For Dr John Galbraith, trying to improve the status quo is part of the allure of medicine. That’s why the retiring Victoria-based specialist in infectious diseases, internal medicine, and medical microbiology has pursued quality improvement projects throughout his career.
Born and raised in Calgary, Dr Galbraith realized at a young age that preventing the spread of infectious diseases in developing countries relies on improving basic living conditions, and alleviating misery, poverty, and malnutrition. He went on to train at the University of Alberta, spent several months in Kenya as a medical school undergraduate, and a month in Guadalajara, Mexico, as part of his infectious disease fellowship.
Dr Galbraith jokes that he was inspired to be a doctor by watching the 1970s TV drama Marcus Welby, MD, about a wise family physician with a kind bedside manner. Dr Galbraith initially completed certification in family medicine before going on to complete specialty training.
When he began practicing in Edmonton, he enjoyed the correlation between the clinical and the pathological. “In addition to seeing the patients, you were in the lab seeing the samples and putting it all together.”
Dr Galbraith and his wife, Dr Diana Galbraith moved to Victoria in 2005 with their seven children. As can be imagined, it was a busy time both at work and at home, but he says it included some wonderful experiences.
In recent years, Dr Galbraith was Island Health’s medical lead for its Microbiology Molecular Diagnostic lab. About eight years ago, he attended a one-day Quality Improvement (QI) seminar given by Dr Adele Harrison. Soon after, he was involved in a Specialist Services Committee (SSC) project that looked at improving pneumococcal vaccination rates by offering people admitted patients, pneumococcal vaccination from their ward’s clinical pharmacist.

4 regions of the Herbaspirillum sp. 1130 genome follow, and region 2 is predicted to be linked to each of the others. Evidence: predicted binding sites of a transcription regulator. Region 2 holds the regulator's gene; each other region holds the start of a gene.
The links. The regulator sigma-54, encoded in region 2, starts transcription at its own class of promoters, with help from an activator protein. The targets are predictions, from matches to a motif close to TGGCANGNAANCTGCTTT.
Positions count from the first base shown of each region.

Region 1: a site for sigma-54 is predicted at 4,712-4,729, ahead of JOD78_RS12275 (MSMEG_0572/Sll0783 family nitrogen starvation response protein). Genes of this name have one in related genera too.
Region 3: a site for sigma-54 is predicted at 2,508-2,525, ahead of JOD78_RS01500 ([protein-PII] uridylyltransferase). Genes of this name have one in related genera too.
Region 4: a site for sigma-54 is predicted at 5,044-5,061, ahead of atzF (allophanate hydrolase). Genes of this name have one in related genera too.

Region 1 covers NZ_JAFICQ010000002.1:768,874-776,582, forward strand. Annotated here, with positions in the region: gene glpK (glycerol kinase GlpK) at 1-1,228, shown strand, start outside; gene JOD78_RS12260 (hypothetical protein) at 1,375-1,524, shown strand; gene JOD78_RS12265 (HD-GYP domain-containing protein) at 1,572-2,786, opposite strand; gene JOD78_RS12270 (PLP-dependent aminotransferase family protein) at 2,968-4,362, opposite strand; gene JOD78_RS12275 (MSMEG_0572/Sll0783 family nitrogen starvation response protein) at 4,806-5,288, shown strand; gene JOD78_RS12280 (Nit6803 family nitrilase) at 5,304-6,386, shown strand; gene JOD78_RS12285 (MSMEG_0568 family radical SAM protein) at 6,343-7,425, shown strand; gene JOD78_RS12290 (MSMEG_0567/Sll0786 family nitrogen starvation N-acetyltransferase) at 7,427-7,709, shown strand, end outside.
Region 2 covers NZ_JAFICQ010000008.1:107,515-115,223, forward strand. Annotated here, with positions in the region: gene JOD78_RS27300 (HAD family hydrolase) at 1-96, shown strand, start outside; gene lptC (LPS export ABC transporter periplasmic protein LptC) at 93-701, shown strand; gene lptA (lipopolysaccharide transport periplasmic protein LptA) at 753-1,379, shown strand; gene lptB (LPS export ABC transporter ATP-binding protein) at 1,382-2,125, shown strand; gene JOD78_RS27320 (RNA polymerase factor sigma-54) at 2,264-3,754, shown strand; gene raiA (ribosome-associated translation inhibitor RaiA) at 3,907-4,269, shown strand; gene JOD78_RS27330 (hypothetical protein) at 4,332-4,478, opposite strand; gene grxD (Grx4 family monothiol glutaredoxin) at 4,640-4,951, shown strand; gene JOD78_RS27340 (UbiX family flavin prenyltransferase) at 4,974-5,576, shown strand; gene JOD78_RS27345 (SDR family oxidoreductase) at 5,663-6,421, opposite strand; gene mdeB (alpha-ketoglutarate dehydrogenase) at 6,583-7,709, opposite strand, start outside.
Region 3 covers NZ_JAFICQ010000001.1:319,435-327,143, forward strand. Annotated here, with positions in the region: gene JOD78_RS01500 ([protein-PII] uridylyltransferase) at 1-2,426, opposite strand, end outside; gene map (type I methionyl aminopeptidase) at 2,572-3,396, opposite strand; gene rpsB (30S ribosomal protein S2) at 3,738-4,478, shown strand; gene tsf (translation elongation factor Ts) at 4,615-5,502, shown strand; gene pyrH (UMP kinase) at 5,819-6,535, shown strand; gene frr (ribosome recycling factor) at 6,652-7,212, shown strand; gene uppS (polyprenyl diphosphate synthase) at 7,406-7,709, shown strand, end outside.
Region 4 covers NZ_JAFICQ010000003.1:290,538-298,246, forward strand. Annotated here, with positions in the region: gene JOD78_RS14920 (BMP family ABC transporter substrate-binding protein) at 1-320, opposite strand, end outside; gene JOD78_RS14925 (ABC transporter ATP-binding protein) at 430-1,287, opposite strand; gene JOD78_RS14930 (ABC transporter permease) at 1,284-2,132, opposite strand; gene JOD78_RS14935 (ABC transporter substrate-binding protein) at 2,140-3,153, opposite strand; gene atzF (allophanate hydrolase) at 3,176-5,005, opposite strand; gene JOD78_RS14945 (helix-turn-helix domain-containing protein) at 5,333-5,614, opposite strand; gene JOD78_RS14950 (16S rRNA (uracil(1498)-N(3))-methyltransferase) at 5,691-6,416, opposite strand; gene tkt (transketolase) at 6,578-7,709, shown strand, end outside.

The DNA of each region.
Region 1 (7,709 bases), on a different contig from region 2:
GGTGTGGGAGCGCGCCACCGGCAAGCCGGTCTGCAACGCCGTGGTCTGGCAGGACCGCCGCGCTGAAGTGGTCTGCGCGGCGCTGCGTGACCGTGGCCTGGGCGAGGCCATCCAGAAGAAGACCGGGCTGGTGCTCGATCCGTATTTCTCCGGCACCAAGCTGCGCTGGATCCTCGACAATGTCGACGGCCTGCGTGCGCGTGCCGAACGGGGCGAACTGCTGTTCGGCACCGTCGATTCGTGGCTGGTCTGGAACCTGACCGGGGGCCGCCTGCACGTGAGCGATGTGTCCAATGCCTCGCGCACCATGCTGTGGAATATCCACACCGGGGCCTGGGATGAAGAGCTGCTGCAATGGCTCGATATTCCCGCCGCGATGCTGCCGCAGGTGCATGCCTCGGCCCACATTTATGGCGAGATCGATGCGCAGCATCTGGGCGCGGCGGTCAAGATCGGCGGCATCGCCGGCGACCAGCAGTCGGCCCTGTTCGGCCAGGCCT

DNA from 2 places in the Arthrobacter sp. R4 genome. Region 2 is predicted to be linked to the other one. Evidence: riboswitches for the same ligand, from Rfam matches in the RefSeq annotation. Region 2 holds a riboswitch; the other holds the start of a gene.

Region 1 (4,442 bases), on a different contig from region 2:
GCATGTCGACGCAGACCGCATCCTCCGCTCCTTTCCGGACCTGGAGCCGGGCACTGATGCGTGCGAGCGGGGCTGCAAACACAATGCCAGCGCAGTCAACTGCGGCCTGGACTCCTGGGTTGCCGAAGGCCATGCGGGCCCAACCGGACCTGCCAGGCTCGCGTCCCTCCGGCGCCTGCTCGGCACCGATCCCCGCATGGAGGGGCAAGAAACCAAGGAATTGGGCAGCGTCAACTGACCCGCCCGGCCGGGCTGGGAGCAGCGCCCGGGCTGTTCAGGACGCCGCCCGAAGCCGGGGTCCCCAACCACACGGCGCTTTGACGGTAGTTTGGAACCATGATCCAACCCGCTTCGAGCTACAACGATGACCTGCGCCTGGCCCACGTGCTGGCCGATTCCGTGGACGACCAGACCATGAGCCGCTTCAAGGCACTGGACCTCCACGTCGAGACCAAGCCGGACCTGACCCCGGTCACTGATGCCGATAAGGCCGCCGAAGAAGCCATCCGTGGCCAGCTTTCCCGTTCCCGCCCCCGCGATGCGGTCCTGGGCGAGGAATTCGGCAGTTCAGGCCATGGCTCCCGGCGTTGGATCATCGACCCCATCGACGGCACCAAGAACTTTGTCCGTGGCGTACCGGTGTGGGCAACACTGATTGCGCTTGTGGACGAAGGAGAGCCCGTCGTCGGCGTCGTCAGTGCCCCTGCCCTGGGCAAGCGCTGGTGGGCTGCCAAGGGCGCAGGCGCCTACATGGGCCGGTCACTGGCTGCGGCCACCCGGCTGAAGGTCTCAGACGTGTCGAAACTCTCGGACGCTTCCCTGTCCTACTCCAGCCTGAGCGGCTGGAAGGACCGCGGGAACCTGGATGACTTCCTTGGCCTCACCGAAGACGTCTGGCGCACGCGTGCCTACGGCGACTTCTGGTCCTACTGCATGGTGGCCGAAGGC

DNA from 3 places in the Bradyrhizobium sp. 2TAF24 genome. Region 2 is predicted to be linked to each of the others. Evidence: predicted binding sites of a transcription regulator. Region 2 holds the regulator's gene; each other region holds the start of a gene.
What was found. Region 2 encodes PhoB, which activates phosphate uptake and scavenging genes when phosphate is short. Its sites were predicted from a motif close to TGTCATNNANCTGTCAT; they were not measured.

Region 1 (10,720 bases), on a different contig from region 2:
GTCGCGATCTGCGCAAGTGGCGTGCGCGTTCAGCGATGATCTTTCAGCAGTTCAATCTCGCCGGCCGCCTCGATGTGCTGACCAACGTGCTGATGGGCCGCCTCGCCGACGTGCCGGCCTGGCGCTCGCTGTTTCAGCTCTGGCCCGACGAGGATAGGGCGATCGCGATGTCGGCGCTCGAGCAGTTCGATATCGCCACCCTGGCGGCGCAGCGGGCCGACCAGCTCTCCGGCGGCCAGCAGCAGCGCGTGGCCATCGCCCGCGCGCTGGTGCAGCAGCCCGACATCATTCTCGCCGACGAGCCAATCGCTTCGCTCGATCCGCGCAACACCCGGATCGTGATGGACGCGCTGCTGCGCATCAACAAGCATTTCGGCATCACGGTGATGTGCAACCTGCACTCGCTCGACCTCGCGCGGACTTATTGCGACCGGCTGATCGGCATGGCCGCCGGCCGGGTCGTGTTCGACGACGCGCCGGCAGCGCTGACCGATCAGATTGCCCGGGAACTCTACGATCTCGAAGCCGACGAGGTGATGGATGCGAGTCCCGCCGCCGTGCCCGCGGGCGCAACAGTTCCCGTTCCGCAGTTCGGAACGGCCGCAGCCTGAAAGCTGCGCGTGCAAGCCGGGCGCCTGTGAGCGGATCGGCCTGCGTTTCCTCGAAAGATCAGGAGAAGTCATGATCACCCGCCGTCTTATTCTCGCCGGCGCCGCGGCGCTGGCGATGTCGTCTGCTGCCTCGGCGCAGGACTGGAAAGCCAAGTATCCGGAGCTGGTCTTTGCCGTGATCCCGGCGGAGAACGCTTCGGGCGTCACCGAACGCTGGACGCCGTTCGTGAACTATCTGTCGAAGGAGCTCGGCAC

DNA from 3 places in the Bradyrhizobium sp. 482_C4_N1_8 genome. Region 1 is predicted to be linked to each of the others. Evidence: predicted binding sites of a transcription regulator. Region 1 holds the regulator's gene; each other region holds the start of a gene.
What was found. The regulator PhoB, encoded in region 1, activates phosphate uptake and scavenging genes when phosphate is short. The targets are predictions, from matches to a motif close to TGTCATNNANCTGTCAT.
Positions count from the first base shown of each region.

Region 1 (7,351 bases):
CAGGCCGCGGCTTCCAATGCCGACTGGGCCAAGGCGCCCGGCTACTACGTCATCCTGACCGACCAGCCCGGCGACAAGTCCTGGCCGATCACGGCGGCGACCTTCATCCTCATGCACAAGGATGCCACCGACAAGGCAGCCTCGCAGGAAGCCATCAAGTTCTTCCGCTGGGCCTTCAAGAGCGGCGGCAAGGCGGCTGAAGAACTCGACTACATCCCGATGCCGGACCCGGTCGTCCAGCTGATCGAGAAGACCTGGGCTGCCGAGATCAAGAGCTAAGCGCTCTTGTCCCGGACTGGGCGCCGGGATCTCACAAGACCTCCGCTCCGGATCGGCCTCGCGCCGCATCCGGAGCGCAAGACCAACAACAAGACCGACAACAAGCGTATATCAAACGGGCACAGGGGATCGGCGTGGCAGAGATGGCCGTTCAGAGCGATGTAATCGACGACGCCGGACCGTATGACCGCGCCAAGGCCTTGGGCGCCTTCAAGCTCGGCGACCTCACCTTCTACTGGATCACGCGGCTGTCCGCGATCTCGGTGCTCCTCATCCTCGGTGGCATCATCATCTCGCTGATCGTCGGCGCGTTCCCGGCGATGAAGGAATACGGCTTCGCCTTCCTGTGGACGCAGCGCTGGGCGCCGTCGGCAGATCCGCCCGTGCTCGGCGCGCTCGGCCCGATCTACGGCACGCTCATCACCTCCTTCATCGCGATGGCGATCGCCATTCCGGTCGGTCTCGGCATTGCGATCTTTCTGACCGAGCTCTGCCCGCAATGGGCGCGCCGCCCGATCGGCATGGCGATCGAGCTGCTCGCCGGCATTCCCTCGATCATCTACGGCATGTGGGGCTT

“Physician Quality Improvement (PQI) is a team sport,” Dr Galbraith says. He’s been Chair of Island Health’s PQI Steering Committee, Doctors of BC’s representative on the provincial QI working group, the QI working group’s lab representative on the SSC Facility Engagement Initiative (FEI) working group, and Chair for the South Island FEI working group. He’s proud of the fact that approximately 180 FEI projects have been completed by the South Island group.
You’d think that the demands of the pandemic might have meant backbreaking work for a specialist in medical microbiology, but Dr Galbraith gives credit instead to “a team of superstars” on the island. He’s especially grateful for his colleagues in medical microbiology and infectious diseases, and to the brilliant laboratory staff. “It’s actually the clerks, lab assistants and technologists who are the real heroes,” says Dr Galbraith.
Dr Galbraith expressed gratitude for the leaders and teams he’s worked with over his years in medicine, including the input of patient partners. This team spirit, positive attitude and hardworking mentality likely contributed to the SSC’s decision to honour him for his years of service at a ceremony in June.
What’s next? Dr Galbraith and his wife will pack up three suitcases apiece this July to move to Huatulco, Mexico. Dr Galbraith says he hopes to learn Spanish, explore the national park and marine preserve, and welcome their family and friends to visit them at the new house and its adjacent casita.
A trip to Mexico in March left Dr Galbraith longing to connect with the local people. And so, “with a sense of cultural humility,” he says, the Galbraith’s will settle in, discover all they can about the area’s Indigenous culture, and then see if there’s anything they can do to help their new community.
The SCC thanks Dr Galbraith for his involvement in the Physician Quality Improvement, and Facility Engagement initiatives. His contributions as a humble team player and leader engaged physicians to improve care for patients and the healthcare system.